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Progress Reporting 

Publisher's Note

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As regular readers know, here at the Inlander we work to bring the Inland Northwest all kinds of great stuff. Right now you can go online (Inlander.com/bestof) and vote in our 21st annual Best of the Inland Northwest readers poll — the original local poll, and the biggest of its kind. In a couple of weeks, you can go out and enjoy Inlander Restaurant Week, an event we’re bringing back for year two with the help of Visit Spokane and 74 of your favorite local restaurants. Every week, you can find out about what concert to line up for, the latest local microbrew to taste, or if someone “Saw U” in line at Thomas Hammer and wants to connect.

But starting this week we hope to remind you of our most serious function: journalism. In this week’s issue, you can read the first two stories in our year-long series on mental health, “State of Mind.” Our editor, Jacob Fries, and his team have been talking about this project since last August, and planning in earnest since October. Our reporters have been out interviewing sources and investigating local institutions for the past two months.

Shoe-leather reporting — sounds almost quaint in this era when the traditional idea of journalism is under siege. As BuzzFeed’s short-attention-span bait — “LOL!” “Take The Quiz!” — is hooking big numbers online and while traditional providers of solid reporting are shrinking, we’re still devoted to the cause.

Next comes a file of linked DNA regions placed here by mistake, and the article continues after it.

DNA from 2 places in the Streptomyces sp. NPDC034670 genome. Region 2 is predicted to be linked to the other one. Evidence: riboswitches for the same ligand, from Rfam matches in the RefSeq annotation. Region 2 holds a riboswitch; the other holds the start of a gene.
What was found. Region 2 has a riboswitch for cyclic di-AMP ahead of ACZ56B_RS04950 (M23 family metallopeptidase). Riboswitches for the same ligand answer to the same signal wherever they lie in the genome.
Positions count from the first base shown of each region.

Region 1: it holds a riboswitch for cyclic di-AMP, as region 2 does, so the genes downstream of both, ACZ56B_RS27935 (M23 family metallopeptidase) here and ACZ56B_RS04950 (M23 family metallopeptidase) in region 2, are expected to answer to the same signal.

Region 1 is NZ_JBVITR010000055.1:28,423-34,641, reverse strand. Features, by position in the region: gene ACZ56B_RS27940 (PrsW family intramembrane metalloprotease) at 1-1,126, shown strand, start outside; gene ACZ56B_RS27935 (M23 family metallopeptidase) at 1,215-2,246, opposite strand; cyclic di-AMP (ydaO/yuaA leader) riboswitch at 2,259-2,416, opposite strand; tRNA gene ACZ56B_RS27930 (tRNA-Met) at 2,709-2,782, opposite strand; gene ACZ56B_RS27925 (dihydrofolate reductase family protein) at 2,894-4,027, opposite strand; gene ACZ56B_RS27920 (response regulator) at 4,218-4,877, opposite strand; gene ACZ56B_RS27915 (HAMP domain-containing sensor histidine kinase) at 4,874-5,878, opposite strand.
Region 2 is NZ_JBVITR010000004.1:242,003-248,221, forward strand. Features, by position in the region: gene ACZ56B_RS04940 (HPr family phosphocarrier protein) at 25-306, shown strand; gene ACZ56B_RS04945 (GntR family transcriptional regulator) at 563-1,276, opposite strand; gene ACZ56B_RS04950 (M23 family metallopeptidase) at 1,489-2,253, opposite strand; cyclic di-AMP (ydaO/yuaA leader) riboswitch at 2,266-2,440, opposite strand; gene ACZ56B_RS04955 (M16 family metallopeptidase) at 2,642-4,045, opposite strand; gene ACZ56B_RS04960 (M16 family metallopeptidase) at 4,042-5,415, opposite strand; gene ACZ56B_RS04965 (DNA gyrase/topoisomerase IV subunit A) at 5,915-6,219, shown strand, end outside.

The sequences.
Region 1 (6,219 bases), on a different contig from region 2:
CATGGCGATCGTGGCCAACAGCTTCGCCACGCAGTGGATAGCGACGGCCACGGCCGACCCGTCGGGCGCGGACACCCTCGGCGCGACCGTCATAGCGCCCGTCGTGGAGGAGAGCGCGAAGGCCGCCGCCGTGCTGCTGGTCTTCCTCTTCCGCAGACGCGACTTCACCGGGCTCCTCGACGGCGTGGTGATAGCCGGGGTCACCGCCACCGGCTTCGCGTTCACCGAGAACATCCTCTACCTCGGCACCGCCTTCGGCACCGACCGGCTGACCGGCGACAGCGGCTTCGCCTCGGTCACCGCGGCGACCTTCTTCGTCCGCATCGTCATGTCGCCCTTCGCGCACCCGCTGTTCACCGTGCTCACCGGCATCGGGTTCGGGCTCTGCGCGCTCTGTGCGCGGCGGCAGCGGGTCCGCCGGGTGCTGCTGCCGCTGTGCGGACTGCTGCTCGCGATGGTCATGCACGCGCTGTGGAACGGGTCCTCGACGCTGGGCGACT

Special thanks to Doris Kearns Goodwin for reminding us all of the power of the press, via her new book The Bully Pulpit. She celebrates the exposés of social injustices published in McClure’s and Collier’s back at the turn of the 20th century. America changed because of that muckraking journalism — for the better. It’s an inspiring reminder of our mission.

We devote significant resources to our news reporting — every week in our award-winning News section, and in series like “The Injustice Project” and now “State of Mind.” These kinds of stories take time and skill, and we are committed to putting them in front of you. You should also know that we don’t intend to wallow in the mess our mental health “system” has become; we want our reporting to lead to solutions.

This is a crisis: Too many of our family members and friends are falling through the cracks. Some, like Amanda Cook, who you’ll meet in this week’s coverage, are losing their life as a result of our collective failures.

By reading our paper, advertising in it, or supporting those who do, you are supporting this kind of journalism — and, we hope, progress.

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